In times where productivity and competitiveness are becoming more vital to sustaining economic prosperity, investing in technology for technology’s sake can be a very costly, if not fatal mistake. The over-hyped RFID technology is a prime example. RFID in the supply chain has been hailed as a replacement for bar-codes and the ultimate in item tracking. However, if you scratch the surface in most cases, you find an expensive solution looking for a problem.
Before I start, I would like to categorically state that I am a very big fan of RFID. Since 1995, I have been exposed to various methods of solving unique problems using RFID and I have been directly involved in RFID projects. My company, Heavey RF, has a large range of RFID products to offer and has deployed RFID solutions to a number of companies in Ireland. Unlike many RFID providers, we have actually made money doing it.
The problem is this – RFID simply cannot do what people expect it to do from the hype that has been generated over the last decade. It is not a magic wand that will tell you where all your products are in real time. It is not as reliable as bar-coding, and can never be as cost effective. While mankind frequently bends the laws of physics, we have never actually broken them which is what would have to be done if the technology were to be able to live up to the hype.
RFID describes a multitude of devices and components, but is generally understood as a technology that uses computer chips to store information. The beauty is that a lot of RFID chips or tags do not need power as they are charged by the emitted reading signal and respond according to the data programmed therein. The benefit in modern industry over conventional methods of tracking items, such as bar-coding, is that comparatively large volumes of data can be stored in a tag and line of sight is not necessarily required. The technology is being sold globally as a revolution that will eventually replace bar-codes. The hype is that if you are not on board, you will be left behind. Sound familiar? Remember the dot-com industry in the late 1990s?
I compare RFID to the dot-com industry because of the similarities that can be drawn between the two. RFID technology is around a long time, as was the internet before general adoption. Then, a huge perceived explosion in the dot-com industry was generated around speculation, hype and a fear of not being part of a ‘new economy’ – a phase that RFID is currently in. When the dust settled and reality played its part, the dot-com industry began a more sustainable and organic development – the next phase for RFID. I do not envisage that RFID will die a death – far from it, but I do argue that it will never replace the bar-code, and I also argue that it will never reach a level where all the products we buy in a ‘supermarket of the future’ are electronically tagged. It just isn’t viable, and never can be.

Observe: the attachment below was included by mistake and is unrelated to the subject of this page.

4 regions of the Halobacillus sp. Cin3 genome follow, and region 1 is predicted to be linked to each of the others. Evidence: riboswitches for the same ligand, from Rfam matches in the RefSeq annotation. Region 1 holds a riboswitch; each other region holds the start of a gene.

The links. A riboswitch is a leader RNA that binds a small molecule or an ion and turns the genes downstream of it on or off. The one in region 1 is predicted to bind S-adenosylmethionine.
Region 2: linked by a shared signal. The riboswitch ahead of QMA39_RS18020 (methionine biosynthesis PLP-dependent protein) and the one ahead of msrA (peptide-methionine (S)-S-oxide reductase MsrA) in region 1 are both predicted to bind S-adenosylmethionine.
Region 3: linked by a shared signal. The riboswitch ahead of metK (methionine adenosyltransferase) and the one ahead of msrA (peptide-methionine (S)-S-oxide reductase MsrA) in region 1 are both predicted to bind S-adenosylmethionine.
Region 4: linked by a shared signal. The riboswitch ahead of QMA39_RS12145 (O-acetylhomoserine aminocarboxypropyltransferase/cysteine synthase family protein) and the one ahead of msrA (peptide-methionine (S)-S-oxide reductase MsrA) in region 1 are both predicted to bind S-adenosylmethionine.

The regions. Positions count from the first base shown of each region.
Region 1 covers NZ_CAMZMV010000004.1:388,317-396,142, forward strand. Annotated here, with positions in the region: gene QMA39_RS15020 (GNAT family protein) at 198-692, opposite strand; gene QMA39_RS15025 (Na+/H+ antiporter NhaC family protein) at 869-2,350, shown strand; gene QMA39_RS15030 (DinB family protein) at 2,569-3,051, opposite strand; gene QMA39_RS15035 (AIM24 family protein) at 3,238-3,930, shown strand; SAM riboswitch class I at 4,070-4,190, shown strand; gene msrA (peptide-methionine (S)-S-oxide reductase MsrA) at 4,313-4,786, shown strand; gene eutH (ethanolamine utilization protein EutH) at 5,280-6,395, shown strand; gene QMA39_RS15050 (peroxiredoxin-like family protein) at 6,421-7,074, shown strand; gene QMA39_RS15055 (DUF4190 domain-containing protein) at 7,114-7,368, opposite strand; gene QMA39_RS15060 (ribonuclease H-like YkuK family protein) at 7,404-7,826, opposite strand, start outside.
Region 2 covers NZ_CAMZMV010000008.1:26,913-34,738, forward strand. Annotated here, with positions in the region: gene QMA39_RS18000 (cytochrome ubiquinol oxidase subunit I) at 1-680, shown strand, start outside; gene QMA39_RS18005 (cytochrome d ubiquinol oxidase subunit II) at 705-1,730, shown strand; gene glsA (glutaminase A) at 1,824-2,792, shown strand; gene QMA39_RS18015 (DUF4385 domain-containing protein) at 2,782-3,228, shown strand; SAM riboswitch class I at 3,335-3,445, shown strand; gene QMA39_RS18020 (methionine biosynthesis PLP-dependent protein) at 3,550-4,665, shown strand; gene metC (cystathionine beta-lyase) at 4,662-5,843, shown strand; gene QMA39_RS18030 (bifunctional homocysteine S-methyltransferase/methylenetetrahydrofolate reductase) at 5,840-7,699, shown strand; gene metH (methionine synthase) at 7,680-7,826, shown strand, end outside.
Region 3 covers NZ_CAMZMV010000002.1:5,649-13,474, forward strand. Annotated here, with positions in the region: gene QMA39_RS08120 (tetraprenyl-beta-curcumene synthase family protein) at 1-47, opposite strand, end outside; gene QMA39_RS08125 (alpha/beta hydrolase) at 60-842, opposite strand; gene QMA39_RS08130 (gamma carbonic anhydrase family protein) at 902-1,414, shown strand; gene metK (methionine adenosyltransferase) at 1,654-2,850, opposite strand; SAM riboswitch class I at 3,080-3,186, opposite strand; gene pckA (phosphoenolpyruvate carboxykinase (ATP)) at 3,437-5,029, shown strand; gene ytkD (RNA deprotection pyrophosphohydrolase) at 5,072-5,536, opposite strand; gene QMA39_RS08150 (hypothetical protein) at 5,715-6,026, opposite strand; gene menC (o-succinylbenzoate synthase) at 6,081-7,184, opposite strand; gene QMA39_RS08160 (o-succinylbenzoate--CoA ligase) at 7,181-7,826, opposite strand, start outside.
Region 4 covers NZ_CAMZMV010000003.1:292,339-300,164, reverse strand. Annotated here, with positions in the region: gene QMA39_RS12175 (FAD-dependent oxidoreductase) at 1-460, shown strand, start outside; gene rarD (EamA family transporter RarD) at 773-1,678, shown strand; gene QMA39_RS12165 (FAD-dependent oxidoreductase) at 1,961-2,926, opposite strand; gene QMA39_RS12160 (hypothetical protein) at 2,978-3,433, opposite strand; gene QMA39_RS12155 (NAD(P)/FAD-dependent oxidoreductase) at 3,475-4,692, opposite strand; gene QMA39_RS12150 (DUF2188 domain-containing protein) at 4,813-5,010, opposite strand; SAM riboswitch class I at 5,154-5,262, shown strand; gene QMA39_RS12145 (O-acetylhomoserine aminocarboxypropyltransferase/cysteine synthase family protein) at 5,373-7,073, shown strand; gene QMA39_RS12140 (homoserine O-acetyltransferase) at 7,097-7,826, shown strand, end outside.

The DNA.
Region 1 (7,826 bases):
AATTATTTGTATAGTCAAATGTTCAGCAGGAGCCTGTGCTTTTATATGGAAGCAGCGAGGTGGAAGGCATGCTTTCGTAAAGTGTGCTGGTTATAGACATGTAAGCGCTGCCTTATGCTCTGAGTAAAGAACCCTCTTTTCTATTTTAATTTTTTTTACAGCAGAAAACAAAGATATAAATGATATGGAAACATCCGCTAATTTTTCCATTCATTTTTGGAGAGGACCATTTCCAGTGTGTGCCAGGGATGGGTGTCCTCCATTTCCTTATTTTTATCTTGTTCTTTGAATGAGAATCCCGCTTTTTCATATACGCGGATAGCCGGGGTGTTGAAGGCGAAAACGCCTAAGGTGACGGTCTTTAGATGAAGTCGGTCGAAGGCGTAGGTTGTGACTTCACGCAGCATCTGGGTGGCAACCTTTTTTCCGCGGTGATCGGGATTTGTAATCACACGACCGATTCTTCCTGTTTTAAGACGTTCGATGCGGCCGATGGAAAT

If you are a company which does not have an RFID strategy, you have absolutely nothing to worry about. If it is ever legislated or mandated to you that you must have RFID in place in your company, you are actually better off waiting as long as possible to reap the benefits of the ongoing developments.
Now is not the time to be developing strategies. Now is the time to learn about RFID, what it is, what it can do and more importantly what it can’t do. Only then can you make informed decisions.
There are two core reasons why RFID will not succeed in replacing barcode technology – technical restrictions and cost. As I type, I can almost hear the advocates saying – “cost is constantly coming down and will eventually be affordable” and “all technical difficulties can be overcome”. The old story about the Russians using a pencil in space springs to mind. Bar-codes are more reliable than RFID tags – a fact that if you do some basic research will turn up some surprising reading. (Some reports have read rates of UHF Gen II tags as low as 60 per cent success at case level).
RFID tags will never be as cost effective as bar-codes. Ever. I state this in the same way that a helicopter will never be as cost effective as a motor car. Sound bizarre? Think about it. The RFID advocates will tell you that bulk purchases will drive the cost of the tag down. That is like a helicopter manufacturer telling you that if everybody buys helicopters, the cost will come down to the cost of a car, and when that happens, you would want to have a helicopter because they have less boundaries, a better view and get you from A to B quicker.